NSW Govt launches inquiry into driverless cars


news The NSW Government’s Staysafe Committee has launched an inquiry into driverless vehicles and their potential impact on road safety in the state.

The Committee noted that the potential road safety benefits associated with the introduction of driverless vehicle technology appear “nothing less than ground-breaking” and that they should be examined in detail.

StaySafe cites Gerard Waldron, Managing Director of the Australian Road Research Board Group, as saying Australia’s $27 billion annual ‘road safety bill’ could be slashed by up to 90% with the introduction of driverless cars.

Furthermore, it said, Professor Hussein Dia from Swinburne University of Technology has said that driverless car technology has the potential to reduce road accidents by 90 percent.

“While long considered science fiction, self-driving cars are being developed and tested right now, and predicted to be on roads in the next couple of years,” said Greg Aplin MP, Member for Albury and Chair of the Staysafe Committee.

“The potential road safety benefits are immense,” he continued. “[T]he Staysafe Committee’s inquiry will have a strong focus on establishing the basis for a regulatory framework which will facilitate and foster driverless vehicles technology to deliver improved road safety benefits to the NSW community.”

Staysafe will also look at how prepared NSW road-safety regulators are to meet the potential challenges brought by these technologies and how NSW road safety policies and regulations may need to be amended.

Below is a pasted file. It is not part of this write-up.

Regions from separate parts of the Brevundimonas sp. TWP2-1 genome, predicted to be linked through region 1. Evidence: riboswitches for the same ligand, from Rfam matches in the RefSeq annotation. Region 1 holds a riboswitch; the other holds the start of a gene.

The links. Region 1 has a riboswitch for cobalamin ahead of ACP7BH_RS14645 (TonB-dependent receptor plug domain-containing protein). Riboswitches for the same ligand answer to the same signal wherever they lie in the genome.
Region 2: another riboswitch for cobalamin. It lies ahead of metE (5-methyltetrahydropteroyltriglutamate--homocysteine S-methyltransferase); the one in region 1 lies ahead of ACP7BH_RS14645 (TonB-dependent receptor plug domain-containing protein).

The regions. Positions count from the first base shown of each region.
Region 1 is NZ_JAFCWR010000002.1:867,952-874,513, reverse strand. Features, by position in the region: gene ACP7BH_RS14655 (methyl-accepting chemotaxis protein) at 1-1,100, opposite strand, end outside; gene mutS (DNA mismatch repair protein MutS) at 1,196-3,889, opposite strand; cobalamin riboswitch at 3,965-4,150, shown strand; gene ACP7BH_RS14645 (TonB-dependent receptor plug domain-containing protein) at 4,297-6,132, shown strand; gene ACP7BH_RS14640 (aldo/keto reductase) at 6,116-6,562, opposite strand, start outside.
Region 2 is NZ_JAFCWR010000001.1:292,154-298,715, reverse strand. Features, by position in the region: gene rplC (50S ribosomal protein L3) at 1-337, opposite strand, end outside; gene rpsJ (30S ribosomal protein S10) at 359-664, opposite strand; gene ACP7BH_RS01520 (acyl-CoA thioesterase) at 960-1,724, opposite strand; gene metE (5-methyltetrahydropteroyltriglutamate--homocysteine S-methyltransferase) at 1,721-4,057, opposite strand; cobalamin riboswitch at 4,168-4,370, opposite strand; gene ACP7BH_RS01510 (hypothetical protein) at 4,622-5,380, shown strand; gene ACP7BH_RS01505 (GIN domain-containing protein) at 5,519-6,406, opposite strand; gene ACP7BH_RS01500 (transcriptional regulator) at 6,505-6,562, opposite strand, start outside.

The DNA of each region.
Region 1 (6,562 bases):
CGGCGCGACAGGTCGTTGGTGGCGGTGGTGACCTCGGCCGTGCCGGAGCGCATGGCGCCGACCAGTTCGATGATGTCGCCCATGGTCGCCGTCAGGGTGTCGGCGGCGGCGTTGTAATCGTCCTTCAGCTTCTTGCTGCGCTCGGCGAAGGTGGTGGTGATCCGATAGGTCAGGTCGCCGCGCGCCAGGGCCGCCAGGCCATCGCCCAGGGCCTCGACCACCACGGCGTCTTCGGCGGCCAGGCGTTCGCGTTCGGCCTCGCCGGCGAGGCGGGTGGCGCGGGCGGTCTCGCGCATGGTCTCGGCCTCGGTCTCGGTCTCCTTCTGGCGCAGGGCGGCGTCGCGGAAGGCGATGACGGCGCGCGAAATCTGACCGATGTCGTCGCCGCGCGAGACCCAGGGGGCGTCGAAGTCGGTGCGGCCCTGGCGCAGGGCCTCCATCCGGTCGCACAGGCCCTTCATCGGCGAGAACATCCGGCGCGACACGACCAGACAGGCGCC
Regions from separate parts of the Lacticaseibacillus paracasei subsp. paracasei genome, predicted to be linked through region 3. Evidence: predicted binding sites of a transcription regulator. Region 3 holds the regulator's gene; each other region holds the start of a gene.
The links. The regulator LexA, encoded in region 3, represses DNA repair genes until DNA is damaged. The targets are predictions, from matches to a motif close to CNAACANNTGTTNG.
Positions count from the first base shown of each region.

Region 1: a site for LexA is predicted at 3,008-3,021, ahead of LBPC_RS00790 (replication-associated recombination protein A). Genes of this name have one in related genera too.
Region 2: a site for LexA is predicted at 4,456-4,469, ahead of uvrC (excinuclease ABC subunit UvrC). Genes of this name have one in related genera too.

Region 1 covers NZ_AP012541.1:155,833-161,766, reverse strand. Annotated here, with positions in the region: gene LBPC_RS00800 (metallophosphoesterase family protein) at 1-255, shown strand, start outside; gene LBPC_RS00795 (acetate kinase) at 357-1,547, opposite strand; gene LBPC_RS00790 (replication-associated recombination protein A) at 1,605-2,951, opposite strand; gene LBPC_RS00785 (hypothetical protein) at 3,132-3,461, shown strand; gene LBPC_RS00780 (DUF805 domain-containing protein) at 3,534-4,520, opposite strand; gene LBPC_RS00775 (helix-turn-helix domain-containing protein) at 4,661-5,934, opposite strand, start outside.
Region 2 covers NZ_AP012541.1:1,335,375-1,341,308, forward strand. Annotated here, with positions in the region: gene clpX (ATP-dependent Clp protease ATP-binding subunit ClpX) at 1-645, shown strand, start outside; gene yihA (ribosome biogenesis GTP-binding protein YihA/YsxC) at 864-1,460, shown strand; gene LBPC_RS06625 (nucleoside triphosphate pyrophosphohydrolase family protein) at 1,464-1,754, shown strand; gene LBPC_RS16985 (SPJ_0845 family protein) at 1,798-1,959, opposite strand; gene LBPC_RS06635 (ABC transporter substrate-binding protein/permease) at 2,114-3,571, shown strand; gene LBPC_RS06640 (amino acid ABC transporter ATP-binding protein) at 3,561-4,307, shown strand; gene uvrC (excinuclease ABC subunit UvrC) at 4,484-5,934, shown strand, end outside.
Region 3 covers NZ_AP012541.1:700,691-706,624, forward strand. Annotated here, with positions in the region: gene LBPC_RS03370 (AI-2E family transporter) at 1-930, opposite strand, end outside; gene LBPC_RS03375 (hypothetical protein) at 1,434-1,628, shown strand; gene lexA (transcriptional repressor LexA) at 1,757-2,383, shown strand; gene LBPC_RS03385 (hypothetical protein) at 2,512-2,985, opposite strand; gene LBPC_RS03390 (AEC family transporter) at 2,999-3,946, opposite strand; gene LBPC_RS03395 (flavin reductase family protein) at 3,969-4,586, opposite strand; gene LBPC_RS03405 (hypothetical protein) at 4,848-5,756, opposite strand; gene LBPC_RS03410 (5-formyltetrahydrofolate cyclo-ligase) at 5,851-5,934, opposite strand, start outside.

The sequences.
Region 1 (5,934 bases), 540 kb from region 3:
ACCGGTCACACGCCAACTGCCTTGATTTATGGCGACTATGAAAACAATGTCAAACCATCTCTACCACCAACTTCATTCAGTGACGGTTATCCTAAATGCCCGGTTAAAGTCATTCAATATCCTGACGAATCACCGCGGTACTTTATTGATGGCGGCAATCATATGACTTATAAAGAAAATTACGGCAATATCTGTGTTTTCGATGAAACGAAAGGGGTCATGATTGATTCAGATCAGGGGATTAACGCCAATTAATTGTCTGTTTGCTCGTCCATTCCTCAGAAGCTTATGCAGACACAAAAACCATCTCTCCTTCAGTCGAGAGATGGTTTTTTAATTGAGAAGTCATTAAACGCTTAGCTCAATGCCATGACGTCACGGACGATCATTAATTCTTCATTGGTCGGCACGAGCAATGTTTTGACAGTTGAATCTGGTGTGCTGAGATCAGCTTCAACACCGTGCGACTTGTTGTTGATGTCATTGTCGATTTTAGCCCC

“We are determined to ensure that NSW is prepared to seize all opportunities and mitigate potential risks these technological advances may bring,” concluded Aplin.

Driverless vehicles, if implemented correctly, are likely to bring a number of safety advantages. For example, the reduction or elimination of traffic collisions caused by human driver errors including reaction time, tailgating, rubbernecking and so on.

They also bring the advantage that regardless of the state of the driver – whether suffering from a sudden illness, fatigue or intoxication etc – the car will still drive safely and correctly.

Further advantages include better traffic flow and easier merging due to improved management of inter-vehicle distances.

Image credit: Google


  1. Yes, remove the weakest link (human stupidity / poor driving ability) and it’s amazing how much improvement you can find. By definition, only the top 20% of drivers are ‘good’ drivers.

    • And by the wonderful powers of the Dunning-Kruger effect 80% of people will think they’re i that top 20% and those 80% will have a lower chance of being good drivers than the corresponding 20%.
      I’m happy to let a computer take over the frankly mundane and stressful task that is most driving. As long as I can have a car that’s some sort of comfortable saloon on wheels.

  2. “as saying Australia’s $27 billion annual ‘road safety bill’ could be slashed by up to 90% with the introduction of driverless cars”

    have they then figured out who pays when these things do crash?

    has anyone thought of the poor police what are they going to do without their road safety camera’s and ticket revenue! ;)

    • I doubt it would change much, the owners car at fault for the accident will pay the “at fault” insurance excess just like now.

    • Wow, this yet again. Yes they have, it will be the companies not the owners in these situations. They have explicitly stated this. And the insurance industry is mostly worried because the car insurance market will shrink dramatically as the cars will have far fewer accidents and carry highly reduced premiums as a result which will be negotiated by hard-headed businesses not powerless individuals.
      It’s a win on the insurance front as well, not a problem.

      30 seconds on google will provide you with plenty of reading of the various industries positions.

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